The higher each of these is, the more money that follows. In fact, in the extremely competitive mobile gaming industry, the money we’re talking about is around $30 billion.
As you might imagine, with that much coinage at stake the biggest question that advertisers, marketers and mobile game developers are asking is this: What’s the best way to increase CTR and video views in order to get a bigger slice of that massive $30 billion pie?
For the in-app monetization and user acquisition specialists at Supersonic, the answer is simple; incentivized (or rewarded) video ads. These are sponsored video ads that appear when a gamer is enjoying their favorite mobile game or app. When prompted, they’re given the option to watch or not and, when they do, they’re rewarded with points or gear that they can use in their favorite games and apps.
And it works like a charm.
According to details gleaned in a recent VentureBeat
interview with Supersonic CEO Gil Shoham, the average CTR for the rewarded videos that his company is placing is between 20 percent and 35 percent. Understandably, that has left many in the industry drooling. Shoham believes the reason is because rewarded videos give gamers and app users the opportunity to either opt-in or not, reducing the negative impact to almost nil and increasing the completion rate exponentially.
Shoham calls incentivized mobile a “safe route to take as far as the user experience.”
While the main push for Supersonic has always been the monetization of apps in general, the space where they see the biggest potential for growth is gaming, simply because with games you can offer highly specific incentivized videos that reward the player with credits they can immediately use in that game, increasing the likelihood that they’ll click through and watch the video ad.
So far, most of the ads are for film trailers and trailers for other apps, which in many cases lead to the viewer downloading and using the app that they just saw in the ad. It’s actually quite brilliant, as the CTR and video view numbers attest.
But some in the industry question whether rewarded or incentivized videos will actually have a positive effect on driving loyal users in the long run.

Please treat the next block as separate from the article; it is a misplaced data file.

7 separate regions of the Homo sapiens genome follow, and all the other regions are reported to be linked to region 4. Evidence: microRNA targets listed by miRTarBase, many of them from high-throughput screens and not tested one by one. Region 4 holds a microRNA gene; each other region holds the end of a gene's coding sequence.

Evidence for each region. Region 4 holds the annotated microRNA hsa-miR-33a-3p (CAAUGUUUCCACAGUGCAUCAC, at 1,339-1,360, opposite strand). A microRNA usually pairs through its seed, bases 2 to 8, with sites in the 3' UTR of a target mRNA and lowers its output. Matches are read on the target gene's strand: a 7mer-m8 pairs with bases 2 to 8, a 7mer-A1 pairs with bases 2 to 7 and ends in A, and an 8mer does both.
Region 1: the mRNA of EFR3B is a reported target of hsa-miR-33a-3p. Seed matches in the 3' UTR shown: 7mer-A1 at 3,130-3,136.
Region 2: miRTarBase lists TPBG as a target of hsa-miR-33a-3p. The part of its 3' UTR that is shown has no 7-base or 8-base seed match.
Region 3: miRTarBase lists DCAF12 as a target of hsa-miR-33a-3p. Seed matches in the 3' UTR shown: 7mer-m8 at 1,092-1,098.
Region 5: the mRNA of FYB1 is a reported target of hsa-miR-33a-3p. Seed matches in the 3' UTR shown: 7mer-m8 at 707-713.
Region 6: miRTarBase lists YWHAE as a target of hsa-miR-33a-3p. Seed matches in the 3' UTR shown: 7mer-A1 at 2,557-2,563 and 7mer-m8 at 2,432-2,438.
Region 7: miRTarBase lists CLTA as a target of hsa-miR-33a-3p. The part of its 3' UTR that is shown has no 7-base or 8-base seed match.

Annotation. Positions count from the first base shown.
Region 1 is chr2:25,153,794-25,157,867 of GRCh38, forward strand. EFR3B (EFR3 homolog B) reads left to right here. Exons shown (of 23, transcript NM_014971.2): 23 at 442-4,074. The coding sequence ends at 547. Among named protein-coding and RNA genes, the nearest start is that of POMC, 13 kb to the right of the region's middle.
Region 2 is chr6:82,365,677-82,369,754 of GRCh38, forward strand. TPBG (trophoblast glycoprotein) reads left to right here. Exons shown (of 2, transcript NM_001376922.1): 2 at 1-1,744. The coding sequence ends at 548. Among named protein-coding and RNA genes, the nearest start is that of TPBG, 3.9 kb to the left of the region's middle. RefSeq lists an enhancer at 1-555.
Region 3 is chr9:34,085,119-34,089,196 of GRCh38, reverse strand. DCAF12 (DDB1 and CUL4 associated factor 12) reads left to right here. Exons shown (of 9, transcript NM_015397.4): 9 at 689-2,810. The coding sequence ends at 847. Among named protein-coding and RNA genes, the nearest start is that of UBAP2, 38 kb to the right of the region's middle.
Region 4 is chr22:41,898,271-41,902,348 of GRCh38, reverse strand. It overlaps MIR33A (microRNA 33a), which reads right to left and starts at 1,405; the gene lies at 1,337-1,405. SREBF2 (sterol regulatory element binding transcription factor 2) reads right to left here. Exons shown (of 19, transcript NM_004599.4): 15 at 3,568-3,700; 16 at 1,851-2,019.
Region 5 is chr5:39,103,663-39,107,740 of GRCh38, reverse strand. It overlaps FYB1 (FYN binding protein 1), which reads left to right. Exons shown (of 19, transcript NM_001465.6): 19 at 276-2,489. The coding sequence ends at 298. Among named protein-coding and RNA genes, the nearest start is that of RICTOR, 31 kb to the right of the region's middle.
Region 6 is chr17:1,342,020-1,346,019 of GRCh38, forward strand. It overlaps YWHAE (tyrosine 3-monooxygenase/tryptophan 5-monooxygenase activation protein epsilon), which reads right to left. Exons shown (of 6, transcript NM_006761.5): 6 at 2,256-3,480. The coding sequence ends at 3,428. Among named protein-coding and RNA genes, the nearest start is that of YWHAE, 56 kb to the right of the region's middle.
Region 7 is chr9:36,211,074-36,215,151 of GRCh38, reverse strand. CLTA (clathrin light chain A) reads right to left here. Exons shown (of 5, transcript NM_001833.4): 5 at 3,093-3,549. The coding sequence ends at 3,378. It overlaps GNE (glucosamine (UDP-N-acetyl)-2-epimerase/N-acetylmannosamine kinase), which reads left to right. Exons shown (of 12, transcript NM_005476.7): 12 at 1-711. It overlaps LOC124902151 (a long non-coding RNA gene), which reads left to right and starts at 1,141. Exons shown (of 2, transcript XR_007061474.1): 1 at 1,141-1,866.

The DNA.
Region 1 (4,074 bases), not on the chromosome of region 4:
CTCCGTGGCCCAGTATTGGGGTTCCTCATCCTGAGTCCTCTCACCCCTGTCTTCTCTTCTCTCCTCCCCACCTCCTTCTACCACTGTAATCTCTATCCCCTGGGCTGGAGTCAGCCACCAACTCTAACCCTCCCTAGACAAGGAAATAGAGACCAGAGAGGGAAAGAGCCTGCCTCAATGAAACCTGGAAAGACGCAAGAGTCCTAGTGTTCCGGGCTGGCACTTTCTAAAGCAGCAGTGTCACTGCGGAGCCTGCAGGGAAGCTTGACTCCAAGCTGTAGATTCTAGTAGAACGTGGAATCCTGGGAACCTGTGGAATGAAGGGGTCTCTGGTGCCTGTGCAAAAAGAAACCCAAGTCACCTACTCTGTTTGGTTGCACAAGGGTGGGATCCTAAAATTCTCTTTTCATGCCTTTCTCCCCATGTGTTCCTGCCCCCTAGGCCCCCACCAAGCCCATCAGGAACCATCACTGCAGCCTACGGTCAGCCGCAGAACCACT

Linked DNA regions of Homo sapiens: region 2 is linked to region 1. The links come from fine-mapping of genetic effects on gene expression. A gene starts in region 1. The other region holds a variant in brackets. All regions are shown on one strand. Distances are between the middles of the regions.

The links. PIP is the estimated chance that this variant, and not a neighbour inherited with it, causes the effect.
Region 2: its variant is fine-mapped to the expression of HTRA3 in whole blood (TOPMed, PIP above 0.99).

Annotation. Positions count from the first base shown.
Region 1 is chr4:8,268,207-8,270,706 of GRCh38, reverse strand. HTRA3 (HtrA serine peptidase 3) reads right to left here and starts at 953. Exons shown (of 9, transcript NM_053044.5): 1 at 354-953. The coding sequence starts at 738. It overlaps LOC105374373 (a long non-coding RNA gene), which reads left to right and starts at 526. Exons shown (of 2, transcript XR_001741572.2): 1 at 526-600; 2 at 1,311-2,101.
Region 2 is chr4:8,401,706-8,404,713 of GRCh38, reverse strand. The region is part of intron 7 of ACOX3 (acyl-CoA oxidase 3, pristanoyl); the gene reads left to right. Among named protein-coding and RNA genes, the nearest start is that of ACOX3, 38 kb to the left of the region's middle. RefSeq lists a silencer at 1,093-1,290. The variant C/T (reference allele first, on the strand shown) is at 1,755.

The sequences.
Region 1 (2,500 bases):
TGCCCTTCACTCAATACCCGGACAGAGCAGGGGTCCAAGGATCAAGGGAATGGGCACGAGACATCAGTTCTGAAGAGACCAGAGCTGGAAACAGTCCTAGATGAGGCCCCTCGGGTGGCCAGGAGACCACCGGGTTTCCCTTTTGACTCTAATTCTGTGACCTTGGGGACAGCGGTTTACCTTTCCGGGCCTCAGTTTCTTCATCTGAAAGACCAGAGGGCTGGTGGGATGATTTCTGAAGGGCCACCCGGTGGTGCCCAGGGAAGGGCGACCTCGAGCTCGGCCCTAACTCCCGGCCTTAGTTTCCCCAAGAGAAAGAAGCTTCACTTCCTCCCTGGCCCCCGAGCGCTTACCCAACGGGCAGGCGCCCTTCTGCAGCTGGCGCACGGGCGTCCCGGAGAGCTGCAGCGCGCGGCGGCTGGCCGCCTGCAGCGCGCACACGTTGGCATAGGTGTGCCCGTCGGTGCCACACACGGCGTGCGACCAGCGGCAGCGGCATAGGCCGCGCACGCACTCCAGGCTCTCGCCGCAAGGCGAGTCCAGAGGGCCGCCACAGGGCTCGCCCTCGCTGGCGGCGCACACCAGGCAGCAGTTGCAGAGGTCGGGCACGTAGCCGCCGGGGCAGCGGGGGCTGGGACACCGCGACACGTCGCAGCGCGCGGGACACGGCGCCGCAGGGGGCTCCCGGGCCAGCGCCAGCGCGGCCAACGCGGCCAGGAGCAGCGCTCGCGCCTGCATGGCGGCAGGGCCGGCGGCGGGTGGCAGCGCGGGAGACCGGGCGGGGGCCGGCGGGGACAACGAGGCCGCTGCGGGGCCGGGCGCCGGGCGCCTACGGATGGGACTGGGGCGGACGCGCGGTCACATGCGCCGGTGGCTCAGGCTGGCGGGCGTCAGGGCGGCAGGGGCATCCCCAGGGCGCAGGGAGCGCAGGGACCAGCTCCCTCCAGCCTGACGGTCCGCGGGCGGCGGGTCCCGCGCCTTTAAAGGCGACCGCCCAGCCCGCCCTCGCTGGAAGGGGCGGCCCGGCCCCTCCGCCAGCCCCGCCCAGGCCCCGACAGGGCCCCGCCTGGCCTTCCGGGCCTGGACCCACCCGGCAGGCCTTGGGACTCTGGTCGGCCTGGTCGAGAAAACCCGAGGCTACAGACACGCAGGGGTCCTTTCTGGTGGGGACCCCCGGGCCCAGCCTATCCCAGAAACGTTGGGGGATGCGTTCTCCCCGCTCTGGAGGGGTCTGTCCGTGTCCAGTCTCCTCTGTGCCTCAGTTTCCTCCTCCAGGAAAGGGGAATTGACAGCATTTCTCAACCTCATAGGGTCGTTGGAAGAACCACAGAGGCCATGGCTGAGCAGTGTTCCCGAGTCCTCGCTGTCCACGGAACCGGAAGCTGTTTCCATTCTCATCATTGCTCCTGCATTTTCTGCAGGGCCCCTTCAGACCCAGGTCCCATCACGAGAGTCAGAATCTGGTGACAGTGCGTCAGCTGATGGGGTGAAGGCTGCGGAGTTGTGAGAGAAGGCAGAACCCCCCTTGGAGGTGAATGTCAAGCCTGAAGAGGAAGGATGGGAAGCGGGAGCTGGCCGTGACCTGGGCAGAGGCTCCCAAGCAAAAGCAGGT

They reason that, while incentivized ads keep viewers engaged and are an excellent way for developers to drive revenues in the moment, is giving a few points or trinkets to gamers going to create true long-term loyalty, or just short-term attention?
At a time in the mobile ad industry where developers and advertisers alike are beginning to play long-ball — making strategic decisions designed to help reach a specific goal or numerous goals over a protracted period of time — many are wondering if short term gimmicks can really drive lifetime value. And if not, are said gimmicks even worth it, if not potentially counterproductive?
In recent years, studies have suggested that the increase in CTR that incentivized ads can give over-weighs the fact that there is an incentive other than the content. Consequently, savvy advertisers have learned to deploy a combination of incentivized and non-incentivized ads in any major campaign and then subsequently evaluate what the best long-term mix truly is for driving ROI.
In any case, Supersonic is definitely onto something and, in the last few years, has tripled its revenue every year. Today they employ more than 200 people and work with some of the biggest publishers in the industry, including Electronic Arts (EA). Not bad for a company that migrated from desktop to mobile less than three short years ago.